I visited Limerick for the first time last weekend, taking in the Treaty City brewery and many fine drinking establishments. There'll be more on what I found there in a future post. But I couldn't resist giving the new outreach beer from Guinness a go: Open Gate Citra IPA. Entirely as expected and in keeping with most of the IPAs they've brewed, this is a greasy beast, thickly textured and resinous. I'm sure that goes some way to explain why the hop flavour is lacking: there's no bite or bitterness, just a vague sense of orange oil at the beginning and no follow-through at all. It's inoffensive, I guess, but I can't see it pleasing the fans of the Citra hop.

Brand spanking new from Galway Bay is Baby Legs, a cryo-hopped IPA with Vermont yeast. I had thought, from my previous cryo experience with Black's Marching Powder, that cryo was a low-bitterness strategy, and Vermont yeast certainly usually is. But this guy goes big on bitter. From the pale and murky pint I got a seriously dank aroma, brimming with weedy resinous funk. The first sip underlines that with a heavy and oily herb flavour full of garlic, thyme and fennel. It's like a Sunday roast without the meat, two veg and gravy. The taste is set on a palate-stripping acidity that ignites the tastebuds in a gloriously fun way. This is how to do savoury hopping properly, with no mild caraway, just a big burning punch in the gob. Towards the end, after it had warmed a little, I thought I detected a smidge of pineapple juice lurking in the background, but if so it was slight and fleeting. Baby Legs is definitely one for the old school west coast IPA fans, in spite of the high-tech hops and on-trend yeast, and it's a better beer for that.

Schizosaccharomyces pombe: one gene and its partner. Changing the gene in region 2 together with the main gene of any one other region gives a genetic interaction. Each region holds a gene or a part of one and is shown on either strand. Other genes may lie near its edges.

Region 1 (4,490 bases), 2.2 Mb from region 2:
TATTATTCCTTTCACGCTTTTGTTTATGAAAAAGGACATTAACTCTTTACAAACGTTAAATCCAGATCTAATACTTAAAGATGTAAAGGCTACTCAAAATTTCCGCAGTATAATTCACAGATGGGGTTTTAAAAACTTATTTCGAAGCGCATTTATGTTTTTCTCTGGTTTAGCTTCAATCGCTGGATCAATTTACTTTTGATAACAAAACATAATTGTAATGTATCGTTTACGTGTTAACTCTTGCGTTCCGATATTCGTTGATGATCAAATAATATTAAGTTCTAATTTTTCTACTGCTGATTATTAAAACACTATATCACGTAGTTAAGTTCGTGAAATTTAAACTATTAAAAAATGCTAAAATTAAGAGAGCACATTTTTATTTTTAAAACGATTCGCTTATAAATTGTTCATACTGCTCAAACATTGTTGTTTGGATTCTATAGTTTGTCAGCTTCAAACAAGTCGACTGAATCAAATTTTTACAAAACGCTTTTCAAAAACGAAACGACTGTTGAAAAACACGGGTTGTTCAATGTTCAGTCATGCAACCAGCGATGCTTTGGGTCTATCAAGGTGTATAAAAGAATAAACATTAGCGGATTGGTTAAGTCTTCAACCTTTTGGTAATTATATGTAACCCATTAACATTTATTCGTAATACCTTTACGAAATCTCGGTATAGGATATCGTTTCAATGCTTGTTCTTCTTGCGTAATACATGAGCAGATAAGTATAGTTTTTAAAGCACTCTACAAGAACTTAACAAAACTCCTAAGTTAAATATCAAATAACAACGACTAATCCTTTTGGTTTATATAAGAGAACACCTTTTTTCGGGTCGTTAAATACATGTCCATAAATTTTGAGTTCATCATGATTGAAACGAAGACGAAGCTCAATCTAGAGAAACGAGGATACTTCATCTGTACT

The next beer isn't a new one but it's important to me. I have been searching for Black Donkey's Arigna dark saison for ages but it always eluded me. Fortunately my puppy-dog eyes worked on brewer Richard at Big Grill last Friday and he kindly gave me a bottle of the 2016 vintage. It's rather good too. Lovely and smooth, with light banana esters, a sprinkle of white pepper, some juicy peach and a rich chocolate undercoat. All very jolly, so what's the ABV? Holy shit! 8.3%! This is a monster! In a very convincing disguise. There's a lot of good quality dunkelweisse in the taste, and the feel of one too. Where one might expect the hard alcohol there's just a leisurely herbal aniseed taste. It's a fascinating beer: a sideways twist on saison in several directions at once, but all integrated, with the flavours naturally complementing each other. I would